If the Chinese settled America it would be because they were ordered to! It is still possible (since nobody really knows where they came from) that the Japanese started as a central Asian awkward squad ethnically cleansed from China. After all, where do you have to be to see Japan as the Land of the Rising Sun?

The Chinese might have done quite well. In Zheng He’s time the Imperial Court was Manchu and it is his bad luck that by the time he got home, the native civil service had persuaded a new young emperor that if barbarians were not civilised enough to bring him tribute of their own accord they weren’t worth knowing about. They would probably not have bothered to urbanise but they might have established trading posts and established farms, perhaps deported undesirables, since China has relatively little cultivated land so they’d eat anything. They were good at assimilation. Zheng He himself was a Muslim POW - Uighur?

They were good at diplomatic language too. So they would probably have seen the natives as like some of their tribal peoples, classed trade as tribute, and left them alone as long as they didn’t cause trouble. If they did they would have massacred them. The Manchu were still Mongol horsemen and they had cannon. On the whole though I think they would have got on well because the Chinese were much what the Indians might have become had they discovered metal-working and unified themselves. There might be a vast developmental gap but Chinese technology was something easy enough to figure out by looking. Daoists would have probably loved them as the perfection of the Simple Life.

Nitpick - Zheng He was living during the Ming dynasty, so definitely pre-Manchu.

Fair enough. Not native Chinese though - Mongol of some sort. That is why his emperor was still looking outwards but the Mandarins had got to the next one.

Hui, a corruption of the word Uighur, but actually somewhat distinct from them ( today, quite distinct - the term now essentially refers to ethnic Han Muslims ). Back then it was a grab-bag category of sorts and he came from the then still Mongol-controlled Yunnan in the south. His actual ethnic background in his patriline appears to have been Khwarezmian - so probably Turco-Persian, probably/possibly mixed with whatever else down the generations ( his family’s general Mongol caste of Semu was an even wider grab-bag of cultures and ethnicities ).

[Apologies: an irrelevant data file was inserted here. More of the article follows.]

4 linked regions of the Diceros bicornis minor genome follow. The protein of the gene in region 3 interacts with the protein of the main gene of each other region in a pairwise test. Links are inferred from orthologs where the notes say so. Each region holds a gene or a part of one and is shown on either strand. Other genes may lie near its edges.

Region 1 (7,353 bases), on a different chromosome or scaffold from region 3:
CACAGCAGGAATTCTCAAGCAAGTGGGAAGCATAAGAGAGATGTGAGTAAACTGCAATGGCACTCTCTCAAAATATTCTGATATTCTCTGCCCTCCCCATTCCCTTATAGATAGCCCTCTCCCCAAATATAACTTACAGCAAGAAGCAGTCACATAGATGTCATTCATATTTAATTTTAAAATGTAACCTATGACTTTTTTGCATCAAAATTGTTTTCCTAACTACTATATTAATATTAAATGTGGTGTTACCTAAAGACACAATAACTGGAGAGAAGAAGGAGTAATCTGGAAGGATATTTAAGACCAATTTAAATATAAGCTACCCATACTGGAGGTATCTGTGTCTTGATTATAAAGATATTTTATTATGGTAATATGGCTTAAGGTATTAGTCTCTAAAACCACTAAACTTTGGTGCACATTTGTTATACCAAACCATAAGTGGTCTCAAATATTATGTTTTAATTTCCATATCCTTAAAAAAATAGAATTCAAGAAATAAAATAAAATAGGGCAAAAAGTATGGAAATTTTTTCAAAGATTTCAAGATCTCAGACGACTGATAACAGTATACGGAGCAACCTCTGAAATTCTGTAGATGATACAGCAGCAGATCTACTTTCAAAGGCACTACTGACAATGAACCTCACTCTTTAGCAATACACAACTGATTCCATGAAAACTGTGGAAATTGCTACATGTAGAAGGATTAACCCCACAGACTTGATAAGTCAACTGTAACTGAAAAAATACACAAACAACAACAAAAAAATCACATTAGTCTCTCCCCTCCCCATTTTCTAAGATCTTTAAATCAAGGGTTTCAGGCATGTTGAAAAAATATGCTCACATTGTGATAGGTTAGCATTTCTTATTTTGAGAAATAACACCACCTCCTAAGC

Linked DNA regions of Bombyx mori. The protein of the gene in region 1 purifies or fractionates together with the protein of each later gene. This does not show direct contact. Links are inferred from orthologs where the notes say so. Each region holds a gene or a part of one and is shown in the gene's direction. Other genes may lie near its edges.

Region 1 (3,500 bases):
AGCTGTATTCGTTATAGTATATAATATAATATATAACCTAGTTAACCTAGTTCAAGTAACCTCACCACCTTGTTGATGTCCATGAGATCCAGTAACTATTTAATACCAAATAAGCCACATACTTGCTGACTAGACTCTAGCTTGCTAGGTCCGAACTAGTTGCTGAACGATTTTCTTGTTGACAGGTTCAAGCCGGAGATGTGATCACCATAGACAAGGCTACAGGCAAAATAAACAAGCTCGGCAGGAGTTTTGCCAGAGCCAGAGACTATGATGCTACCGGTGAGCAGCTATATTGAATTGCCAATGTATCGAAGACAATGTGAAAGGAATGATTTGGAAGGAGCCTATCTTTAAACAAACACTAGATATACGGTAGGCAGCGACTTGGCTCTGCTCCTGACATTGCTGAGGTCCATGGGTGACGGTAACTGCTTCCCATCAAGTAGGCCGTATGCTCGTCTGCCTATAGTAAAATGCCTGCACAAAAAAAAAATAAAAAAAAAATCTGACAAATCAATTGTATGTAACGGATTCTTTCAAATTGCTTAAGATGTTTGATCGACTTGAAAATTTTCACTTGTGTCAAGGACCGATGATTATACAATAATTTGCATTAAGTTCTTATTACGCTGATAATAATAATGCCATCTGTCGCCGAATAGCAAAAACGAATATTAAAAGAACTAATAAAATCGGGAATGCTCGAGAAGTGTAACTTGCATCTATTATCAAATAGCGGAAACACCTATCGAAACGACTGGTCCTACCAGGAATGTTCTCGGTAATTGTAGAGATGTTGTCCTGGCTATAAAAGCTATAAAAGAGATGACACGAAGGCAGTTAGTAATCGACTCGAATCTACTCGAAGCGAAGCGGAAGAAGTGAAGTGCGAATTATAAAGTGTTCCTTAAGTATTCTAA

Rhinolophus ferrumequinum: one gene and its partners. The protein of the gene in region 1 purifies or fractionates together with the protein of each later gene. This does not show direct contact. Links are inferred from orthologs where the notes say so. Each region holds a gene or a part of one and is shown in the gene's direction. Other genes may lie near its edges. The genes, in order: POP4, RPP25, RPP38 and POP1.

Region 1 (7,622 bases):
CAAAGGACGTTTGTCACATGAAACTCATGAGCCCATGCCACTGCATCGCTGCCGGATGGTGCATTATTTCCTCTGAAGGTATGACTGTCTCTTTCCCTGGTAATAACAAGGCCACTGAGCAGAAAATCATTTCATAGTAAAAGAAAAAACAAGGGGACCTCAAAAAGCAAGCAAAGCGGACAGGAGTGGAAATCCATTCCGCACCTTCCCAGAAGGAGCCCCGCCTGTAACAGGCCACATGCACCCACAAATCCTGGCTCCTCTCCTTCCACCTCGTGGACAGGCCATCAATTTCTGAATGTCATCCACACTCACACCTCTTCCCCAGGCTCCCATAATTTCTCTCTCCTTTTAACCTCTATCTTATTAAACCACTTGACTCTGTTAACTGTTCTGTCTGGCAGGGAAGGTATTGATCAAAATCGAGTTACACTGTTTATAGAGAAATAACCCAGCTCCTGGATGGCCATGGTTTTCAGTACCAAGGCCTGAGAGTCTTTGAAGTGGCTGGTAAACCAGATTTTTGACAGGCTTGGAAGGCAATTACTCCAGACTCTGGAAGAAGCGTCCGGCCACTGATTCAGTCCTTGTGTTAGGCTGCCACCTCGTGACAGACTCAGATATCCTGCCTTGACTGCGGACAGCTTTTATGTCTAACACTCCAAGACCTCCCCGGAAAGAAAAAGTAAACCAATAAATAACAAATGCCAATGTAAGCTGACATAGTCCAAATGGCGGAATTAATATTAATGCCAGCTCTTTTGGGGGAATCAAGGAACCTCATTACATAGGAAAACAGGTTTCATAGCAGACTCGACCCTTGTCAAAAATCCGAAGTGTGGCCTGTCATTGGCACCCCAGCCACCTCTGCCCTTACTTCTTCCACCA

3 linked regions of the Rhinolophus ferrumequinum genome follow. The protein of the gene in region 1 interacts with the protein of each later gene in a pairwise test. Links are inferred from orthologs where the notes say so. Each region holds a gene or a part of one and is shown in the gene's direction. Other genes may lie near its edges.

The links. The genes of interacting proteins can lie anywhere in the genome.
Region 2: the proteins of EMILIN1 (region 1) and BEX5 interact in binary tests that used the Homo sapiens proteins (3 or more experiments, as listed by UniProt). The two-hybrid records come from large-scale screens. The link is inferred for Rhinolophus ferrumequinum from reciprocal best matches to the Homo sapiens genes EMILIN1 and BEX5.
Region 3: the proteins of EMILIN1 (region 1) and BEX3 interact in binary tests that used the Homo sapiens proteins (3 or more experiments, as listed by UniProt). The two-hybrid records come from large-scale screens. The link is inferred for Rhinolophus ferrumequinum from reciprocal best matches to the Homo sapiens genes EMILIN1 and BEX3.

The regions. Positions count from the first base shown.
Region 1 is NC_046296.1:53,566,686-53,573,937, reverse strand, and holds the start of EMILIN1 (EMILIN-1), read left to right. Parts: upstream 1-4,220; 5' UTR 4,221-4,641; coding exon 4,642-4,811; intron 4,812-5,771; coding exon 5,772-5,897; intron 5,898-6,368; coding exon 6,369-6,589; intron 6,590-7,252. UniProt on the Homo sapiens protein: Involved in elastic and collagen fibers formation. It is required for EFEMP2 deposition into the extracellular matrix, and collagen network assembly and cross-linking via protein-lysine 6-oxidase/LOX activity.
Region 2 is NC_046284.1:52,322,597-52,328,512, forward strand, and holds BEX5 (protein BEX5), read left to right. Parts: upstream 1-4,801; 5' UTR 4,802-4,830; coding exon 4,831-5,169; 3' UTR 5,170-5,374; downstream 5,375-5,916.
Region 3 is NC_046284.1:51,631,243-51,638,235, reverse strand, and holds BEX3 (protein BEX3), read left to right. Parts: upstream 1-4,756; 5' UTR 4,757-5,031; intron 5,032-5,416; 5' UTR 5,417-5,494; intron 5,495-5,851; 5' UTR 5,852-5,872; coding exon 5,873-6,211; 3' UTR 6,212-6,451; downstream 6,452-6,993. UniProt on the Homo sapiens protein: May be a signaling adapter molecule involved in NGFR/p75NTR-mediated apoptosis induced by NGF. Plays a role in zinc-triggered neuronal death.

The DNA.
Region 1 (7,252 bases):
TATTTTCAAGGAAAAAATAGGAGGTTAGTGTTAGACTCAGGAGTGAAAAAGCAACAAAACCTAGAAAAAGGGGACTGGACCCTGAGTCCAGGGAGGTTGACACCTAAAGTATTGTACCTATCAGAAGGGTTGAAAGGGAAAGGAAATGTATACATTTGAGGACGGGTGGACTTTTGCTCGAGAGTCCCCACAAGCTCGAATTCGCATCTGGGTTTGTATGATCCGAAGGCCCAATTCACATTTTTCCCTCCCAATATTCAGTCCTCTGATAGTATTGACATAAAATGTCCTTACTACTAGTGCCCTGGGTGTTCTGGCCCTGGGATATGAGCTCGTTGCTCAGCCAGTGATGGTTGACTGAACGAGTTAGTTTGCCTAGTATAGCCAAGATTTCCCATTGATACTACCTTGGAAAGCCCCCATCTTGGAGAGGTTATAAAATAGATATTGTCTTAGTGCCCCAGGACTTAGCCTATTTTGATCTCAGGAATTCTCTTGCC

Consider South America.

Many of the empires there were into large-scale human sacrifice.

If China offered an alternative, many smaller, subject tribes would flock to their side.

South America was not in large-scale human sacrifices. Where did you get that idea.
Incas sacrified at most ten people a year. You are confussing them with the Aztecs.

Besides, Chinese also practised human sacrifices of theirs own, if you didn’t know,

I just noticed that the Incan Empire was starting up just as Zheng He’s voyages were ending. It’s possible that the Incans might never have risen to such power, had the Chinese been in the picture.

they would have been less inhibited by “thou shall not kill and steal without big necessity” Christian-inspired principles (e.g. here is a nice little 18th century genocide and land grab that you will not hear mourned by bleeding heart Chinese liberals, if any such exist) but less capable of rapid expansion due to technical limitations and, possibly, bureaucratic inertia. At least bureaucracy would have been an issue if Beijing were to try ruling from afar like Madrid did, as opposed to the local merchants and warlords striking out on their own. Come to think of it, a major goal for the hypothetical Chinese viceroy might well have been keeping his subjects from spreading out too far out of his control where they, God forbid, could end up starting their own states and ignoring the rule of the Son of Heaven. So the policy might end up being deliberately anti-expansionist instead of the manifest destiny sort.

Were the Europeans substantially ahead of China in gun technology in the 1400’s? If so, I would think Indians would have a better chance of defending their land.

How about the diseases carried by the Chinese? Did they have contagious diseases that could have had the devastating effect of smallpox?

No, the Ming dynasty was pure Han-Chinese. (Zheng He was of Persian and Mongol descent.)